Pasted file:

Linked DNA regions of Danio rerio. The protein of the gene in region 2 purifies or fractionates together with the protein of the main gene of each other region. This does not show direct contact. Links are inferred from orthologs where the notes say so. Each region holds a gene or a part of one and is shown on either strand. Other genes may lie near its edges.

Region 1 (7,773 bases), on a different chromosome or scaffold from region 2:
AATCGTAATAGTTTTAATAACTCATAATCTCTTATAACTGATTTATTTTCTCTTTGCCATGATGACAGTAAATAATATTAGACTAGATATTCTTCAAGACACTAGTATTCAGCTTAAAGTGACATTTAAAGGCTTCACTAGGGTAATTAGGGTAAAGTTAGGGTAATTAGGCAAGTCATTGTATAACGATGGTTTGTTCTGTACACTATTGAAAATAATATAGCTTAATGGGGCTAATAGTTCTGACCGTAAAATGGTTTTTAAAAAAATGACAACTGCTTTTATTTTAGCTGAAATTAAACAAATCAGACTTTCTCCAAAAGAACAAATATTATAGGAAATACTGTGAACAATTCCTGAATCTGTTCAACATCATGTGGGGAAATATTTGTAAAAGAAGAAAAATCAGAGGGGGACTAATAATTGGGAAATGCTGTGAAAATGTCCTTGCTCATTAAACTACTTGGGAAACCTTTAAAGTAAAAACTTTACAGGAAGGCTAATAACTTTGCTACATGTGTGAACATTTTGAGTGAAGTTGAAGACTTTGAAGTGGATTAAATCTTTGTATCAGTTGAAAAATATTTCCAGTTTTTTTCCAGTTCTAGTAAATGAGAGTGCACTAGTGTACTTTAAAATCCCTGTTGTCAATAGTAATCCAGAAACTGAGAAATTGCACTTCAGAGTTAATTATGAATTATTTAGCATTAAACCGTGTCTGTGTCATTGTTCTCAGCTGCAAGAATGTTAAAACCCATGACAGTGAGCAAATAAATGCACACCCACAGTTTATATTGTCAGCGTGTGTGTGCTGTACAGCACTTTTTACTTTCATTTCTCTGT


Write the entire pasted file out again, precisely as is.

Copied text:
Linked DNA regions of Danio rerio. The protein of the gene in region 2 purifies or fractionates together with the protein of the main gene of each other region. This does not show direct contact. Links are inferred from orthologs where the notes say so. Each region holds a gene or a part of one and is shown on either strand. Other genes may lie near its edges.

Region 1 (7,773 bases), on a different chromosome or scaffold from region 2:
AATCGTAATAGTTTTAATAACTCATAATCTCTTATAACTGATTTATTTTCTCTTTGCCATGATGACAGTAAATAATATTAGACTAGATATTCTTCAAGACACTAGTATTCAGCTTAAAGTGACATTTAAAGGCTTCACTAGGGTAATTAGGGTAAAGTTAGGGTAATTAGGCAAGTCATTGTATAACGATGGTTTGTTCTGTACACTATTGAAAATAATATAGCTTAATGGGGCTAATAGTTCTGACCGTAAAATGGTTTTTAAAAAAATGACAACTGCTTTTATTTTAGCTGAAATTAAACAAATCAGACTTTCTCCAAAAGAACAAATATTATAGGAAATACTGTGAACAATTCCTGAATCTGTTCAACATCATGTGGGGAAATATTTGTAAAAGAAGAAAAATCAGAGGGGGACTAATAATTGGGAAATGCTGTGAAAATGTCCTTGCTCATTAAACTACTTGGGAAACCTTTAAAGTAAAAACTTTACAGGAAGGCTAATAACTTTGCTACATGTGTGAACATTTTGAGTGAAGTTGAAGACTTTGAAGTGGATTAAATCTTTGTATCAGTTGAAAAATATTTCCAGTTTTTTTCCAGTTCTAGTAAATGAGAGTGCACTAGTGTACTTTAAAATCCCTGTTGTCAATAGTAATCCAGAAACTGAGAAATTGCACTTCAGAGTTAATTATGAATTATTTAGCATTAAACCGTGTCTGTGTCATTGTTCTCAGCTGCAAGAATGTTAAAACCCATGACAGTGAGCAAATAAATGCACACCCACAGTTTATATTGTCAGCGTGTGTGTGCTGTACAGCACTTTTTACTTTCATTTCTCTGT